How To Find Harmony Among Difficult Neighbors
We all have one, maybe more – the neighbor who drives you nuts.
How do you avoid ending up in a house with such neighbors? How do you deal with them if they just moved in or after years of putting up with their shenanigans, how do you make them stop?
Let’s start by visiting them -- briefly.
This neighbor knows (or thinks they know) everything that’s happening in the neighborhood. From what time you came home last night to what's in your trash bin, this one is a little too curious.
The upside of having a neighbor watching what’s going on is that someone is paying attention.
These folks are always in a loud argument that sounds like WWE Smackdown. You know more about them than you want to.
The Party Animals
These neighbors have a get-together every weekend, if not during the week, and they don’t even invite you. A street of cars, loud music, and a trash bin full of pizza boxes and beer cans is their calling card.
Not quite the Herman’s Hermits you may have sung along to. They are more like the Klopeks from The ‘Burbs. This is the neighbor you rarely see or hear. You can only imagine what is happening in that house.
These folks call the police for every incident they don’t approve of. Dogs barking, loud music, too many kids running around -- it doesn’t matter. They have 911 on speed dial and the dispatchers are just as annoyed with them as you are.
The Junk Yard
Sanford & Son's junkyard looked immaculate compared to these people. They have everything on their lawn from “art” to old couches, junked cars, and anything else they can’t squeeze into their house.
The Dog Catcher
This neighbor is constantly chasing after or yelling for their dog, often doing it in their skivvies.
The Never-Ending Yard Sale
It's like there's a Blue Light Special every few weeks. They haul whatever goods they picked up at other yard sales and put it out for sale in their yard. With the goods, comes extra traffic and noise.
Resolving Neighborly Conflict
How can you resolve conflict before it gets out of control and reaches the legal system? HOA Resources offers these tips taken from questions and comments from community association members living in condominiums, homeowners associations, and housing cooperatives. However, these tips are also helpful for those living outside these types of communities.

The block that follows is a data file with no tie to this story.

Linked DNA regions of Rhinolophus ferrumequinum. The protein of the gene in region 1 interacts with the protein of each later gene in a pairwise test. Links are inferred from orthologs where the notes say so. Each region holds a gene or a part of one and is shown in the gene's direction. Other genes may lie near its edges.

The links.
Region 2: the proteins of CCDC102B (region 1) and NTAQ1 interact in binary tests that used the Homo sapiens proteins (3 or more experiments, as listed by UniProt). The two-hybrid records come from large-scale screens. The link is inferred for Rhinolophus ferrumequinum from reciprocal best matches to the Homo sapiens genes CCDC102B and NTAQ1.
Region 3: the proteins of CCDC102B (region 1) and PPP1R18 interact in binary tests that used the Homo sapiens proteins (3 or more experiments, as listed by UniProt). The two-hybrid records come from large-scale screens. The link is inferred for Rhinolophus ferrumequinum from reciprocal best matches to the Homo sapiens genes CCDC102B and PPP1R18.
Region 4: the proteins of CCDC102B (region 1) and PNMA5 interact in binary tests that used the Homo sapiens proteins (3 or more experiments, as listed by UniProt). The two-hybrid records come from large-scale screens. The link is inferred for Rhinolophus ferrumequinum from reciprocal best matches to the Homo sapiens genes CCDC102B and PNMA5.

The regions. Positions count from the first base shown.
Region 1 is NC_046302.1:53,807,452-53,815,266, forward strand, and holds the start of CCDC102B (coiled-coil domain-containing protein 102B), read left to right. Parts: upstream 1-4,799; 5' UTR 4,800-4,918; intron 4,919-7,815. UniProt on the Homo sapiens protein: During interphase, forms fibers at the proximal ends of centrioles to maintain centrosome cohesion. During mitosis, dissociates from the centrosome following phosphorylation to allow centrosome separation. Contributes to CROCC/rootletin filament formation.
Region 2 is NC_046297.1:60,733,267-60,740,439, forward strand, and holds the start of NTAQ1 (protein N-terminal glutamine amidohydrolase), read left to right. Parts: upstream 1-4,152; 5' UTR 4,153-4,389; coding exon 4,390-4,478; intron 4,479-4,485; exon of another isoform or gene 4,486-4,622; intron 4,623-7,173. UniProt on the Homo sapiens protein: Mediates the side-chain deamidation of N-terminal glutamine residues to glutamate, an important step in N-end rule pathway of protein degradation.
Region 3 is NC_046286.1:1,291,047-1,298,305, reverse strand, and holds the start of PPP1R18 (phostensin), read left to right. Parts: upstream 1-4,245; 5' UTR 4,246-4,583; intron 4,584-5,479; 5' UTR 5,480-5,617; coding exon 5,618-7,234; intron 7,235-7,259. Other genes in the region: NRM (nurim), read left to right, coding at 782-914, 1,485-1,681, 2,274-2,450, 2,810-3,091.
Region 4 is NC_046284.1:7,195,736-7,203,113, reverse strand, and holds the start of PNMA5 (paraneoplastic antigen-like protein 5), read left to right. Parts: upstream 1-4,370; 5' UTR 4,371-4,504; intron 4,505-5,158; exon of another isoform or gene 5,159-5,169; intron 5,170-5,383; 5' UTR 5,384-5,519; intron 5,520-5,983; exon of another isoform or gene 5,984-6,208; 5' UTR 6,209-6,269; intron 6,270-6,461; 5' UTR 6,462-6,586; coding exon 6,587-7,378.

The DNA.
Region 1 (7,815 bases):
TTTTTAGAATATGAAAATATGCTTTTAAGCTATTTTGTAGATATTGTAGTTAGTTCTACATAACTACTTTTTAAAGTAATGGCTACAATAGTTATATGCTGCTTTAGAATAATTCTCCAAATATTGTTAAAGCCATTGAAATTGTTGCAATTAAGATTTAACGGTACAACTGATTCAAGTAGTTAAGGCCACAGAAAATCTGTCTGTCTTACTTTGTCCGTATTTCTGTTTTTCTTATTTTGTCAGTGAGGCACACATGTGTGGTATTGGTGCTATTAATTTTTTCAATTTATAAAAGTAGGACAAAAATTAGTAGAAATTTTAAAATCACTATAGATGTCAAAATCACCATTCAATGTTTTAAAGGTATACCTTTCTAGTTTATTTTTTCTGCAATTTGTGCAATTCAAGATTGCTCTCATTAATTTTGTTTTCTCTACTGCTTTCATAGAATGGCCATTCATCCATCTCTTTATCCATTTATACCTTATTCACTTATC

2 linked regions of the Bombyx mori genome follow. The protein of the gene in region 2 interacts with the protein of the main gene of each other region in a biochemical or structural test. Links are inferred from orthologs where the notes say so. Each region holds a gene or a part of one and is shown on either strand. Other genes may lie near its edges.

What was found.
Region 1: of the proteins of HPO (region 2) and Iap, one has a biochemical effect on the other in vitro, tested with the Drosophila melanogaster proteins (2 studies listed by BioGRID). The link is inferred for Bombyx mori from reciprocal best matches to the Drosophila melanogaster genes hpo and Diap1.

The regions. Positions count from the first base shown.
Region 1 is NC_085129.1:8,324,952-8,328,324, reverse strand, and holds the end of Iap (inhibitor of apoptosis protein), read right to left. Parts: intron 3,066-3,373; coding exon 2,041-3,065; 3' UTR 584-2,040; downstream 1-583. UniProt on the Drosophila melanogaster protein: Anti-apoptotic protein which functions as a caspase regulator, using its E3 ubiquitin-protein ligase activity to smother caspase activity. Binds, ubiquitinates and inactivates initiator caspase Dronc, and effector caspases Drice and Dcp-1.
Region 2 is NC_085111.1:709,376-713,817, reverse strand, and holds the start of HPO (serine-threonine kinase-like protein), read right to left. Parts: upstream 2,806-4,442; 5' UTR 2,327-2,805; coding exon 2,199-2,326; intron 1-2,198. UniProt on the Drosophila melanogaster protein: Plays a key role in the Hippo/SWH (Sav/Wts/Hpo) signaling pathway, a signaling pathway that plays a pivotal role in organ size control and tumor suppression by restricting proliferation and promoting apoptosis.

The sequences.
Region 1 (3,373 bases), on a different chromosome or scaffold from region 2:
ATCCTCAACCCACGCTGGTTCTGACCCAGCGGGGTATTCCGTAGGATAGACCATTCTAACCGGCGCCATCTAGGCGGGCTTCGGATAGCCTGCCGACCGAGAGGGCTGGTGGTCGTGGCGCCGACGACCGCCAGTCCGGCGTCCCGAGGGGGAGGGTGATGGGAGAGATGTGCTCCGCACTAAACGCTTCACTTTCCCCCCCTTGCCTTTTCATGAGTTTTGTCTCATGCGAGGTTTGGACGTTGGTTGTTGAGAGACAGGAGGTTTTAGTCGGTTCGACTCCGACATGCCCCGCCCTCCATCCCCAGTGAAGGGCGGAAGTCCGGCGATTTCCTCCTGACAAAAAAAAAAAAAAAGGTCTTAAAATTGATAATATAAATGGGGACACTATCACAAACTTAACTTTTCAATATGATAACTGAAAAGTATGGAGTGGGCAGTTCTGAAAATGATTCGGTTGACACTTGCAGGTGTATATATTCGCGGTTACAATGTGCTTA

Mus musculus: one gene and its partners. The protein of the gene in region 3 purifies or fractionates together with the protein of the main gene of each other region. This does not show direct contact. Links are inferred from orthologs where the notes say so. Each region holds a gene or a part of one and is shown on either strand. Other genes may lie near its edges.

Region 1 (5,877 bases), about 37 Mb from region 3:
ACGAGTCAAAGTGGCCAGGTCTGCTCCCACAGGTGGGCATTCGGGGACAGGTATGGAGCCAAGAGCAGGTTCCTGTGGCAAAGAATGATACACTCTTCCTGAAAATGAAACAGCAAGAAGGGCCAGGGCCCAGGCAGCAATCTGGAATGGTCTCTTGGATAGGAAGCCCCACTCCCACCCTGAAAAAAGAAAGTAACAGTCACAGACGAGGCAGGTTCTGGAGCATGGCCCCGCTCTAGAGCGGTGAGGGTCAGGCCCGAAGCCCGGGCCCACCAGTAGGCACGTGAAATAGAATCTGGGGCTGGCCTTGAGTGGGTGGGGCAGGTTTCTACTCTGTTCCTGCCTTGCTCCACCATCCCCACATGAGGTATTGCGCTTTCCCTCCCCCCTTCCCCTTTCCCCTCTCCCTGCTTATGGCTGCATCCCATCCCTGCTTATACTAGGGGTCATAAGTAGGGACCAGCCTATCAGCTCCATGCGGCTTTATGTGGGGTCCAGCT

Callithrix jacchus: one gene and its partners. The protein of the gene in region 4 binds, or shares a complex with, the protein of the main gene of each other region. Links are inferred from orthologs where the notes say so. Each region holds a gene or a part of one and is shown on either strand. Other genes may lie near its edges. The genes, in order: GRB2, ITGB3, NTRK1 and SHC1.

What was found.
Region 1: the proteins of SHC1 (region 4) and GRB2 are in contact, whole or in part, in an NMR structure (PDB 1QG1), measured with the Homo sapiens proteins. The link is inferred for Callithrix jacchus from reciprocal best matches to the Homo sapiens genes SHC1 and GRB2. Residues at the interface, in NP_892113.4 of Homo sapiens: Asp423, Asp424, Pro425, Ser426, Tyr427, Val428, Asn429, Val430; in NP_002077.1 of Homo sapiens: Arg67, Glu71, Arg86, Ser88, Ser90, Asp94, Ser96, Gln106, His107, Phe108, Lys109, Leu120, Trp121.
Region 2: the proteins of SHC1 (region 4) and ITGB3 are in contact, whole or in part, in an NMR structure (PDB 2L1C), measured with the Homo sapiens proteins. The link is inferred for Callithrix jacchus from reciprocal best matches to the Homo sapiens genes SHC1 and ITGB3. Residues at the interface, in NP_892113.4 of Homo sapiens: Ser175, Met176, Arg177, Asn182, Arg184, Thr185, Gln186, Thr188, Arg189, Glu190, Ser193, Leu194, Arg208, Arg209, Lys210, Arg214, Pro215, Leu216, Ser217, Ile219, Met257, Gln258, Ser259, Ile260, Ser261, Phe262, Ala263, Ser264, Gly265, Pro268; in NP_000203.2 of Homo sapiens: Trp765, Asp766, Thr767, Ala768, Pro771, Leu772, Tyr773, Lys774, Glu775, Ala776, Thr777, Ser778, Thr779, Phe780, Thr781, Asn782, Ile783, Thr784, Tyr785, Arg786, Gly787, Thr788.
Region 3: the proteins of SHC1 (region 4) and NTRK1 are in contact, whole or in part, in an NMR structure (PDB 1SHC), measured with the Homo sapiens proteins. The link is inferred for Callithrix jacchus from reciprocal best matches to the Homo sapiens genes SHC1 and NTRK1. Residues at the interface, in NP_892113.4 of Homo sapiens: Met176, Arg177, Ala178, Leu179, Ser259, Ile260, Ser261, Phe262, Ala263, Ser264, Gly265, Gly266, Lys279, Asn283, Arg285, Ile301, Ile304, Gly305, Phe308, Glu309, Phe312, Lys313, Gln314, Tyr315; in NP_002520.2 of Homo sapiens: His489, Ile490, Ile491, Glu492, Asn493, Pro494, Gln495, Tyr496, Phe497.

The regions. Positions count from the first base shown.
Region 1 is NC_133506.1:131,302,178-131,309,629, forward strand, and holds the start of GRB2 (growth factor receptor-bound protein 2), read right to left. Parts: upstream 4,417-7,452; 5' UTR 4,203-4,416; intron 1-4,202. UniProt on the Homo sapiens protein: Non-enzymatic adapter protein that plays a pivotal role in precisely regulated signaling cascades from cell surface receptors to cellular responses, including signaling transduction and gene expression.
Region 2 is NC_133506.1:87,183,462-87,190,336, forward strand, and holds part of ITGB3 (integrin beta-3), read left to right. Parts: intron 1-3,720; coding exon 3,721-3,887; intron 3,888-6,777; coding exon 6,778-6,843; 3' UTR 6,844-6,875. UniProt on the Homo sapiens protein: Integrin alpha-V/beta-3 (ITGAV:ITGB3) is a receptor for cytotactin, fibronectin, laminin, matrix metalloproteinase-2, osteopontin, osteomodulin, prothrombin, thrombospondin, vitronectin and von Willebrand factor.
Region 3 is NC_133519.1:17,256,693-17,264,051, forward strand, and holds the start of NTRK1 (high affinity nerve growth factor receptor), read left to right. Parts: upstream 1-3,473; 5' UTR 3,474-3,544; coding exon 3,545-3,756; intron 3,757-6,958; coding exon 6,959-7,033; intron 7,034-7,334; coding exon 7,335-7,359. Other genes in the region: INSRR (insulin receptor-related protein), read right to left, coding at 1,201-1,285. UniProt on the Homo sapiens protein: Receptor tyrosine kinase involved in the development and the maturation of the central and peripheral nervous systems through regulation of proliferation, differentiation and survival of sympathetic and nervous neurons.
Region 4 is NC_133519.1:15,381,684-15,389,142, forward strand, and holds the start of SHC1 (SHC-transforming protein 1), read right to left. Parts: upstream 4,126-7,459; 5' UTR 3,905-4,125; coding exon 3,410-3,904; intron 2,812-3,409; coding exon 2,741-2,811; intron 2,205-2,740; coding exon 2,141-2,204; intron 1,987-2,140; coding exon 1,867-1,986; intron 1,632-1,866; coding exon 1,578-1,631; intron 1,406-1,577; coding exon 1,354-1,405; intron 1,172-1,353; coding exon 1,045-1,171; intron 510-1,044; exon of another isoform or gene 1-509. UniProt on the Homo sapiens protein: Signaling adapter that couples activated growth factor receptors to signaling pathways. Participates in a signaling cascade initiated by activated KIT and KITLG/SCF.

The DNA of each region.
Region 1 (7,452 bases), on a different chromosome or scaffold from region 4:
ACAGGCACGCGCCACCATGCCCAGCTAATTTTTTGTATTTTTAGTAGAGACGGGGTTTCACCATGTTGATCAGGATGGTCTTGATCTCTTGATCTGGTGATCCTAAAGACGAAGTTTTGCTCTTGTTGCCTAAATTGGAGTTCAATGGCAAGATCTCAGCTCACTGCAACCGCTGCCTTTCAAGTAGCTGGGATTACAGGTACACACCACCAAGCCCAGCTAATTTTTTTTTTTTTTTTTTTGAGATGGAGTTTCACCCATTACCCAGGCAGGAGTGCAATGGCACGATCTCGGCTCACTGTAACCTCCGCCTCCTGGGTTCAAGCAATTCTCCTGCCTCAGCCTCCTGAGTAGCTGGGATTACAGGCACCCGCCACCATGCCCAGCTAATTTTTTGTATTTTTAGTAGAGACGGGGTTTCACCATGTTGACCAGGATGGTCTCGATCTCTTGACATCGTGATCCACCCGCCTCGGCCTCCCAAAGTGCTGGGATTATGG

Say hello. At the mailbox, while walking the dog, or when you see a moving van arrive, introduce yourself. Learn your neighbors' names and regularly offer a friendly greeting.
Provide a heads up. If you’re planning a construction project, altering your landscaping, or hosting a big party, contact your neighbors beforehand.
Do unto others. Treat neighbors as you would like to be treated. Be considerate about noise from vehicles, stereos, pets, etc.
Know your differences. Make an effort to understand each other. Differences in age, ethnic background, and years in the neighborhood can lead to different expectations or misunderstandings.
Consider the view. Keep areas of your property that others can see presentable.
Appreciate them. If the neighbors do something you like, let them know. They’ll be pleased you noticed, and it’ll be easier to talk later if they do something you don’t like.
Stay positive. Most people don’t try to create problems. If a neighbor does something that irritates you, don’t assume it was deliberate.
Talk honestly. Tolerance is important, but don’t let a real irritation go because it seems unimportant or hard to discuss. Let your neighbors know if something they do annoys you.
Be respectful. Talk directly to your neighbors if there’s a problem. Gossiping with others can damage relationships and create trouble.
Remain calm. If a neighbor mentions a problem they have with you, thank them for the input. You don’t have to agree or justify any behavior. Wait for any anger to subside before responding.
Listen carefully. When discussing a problem, try to understand your neighbor’s position and why he or she feels that way.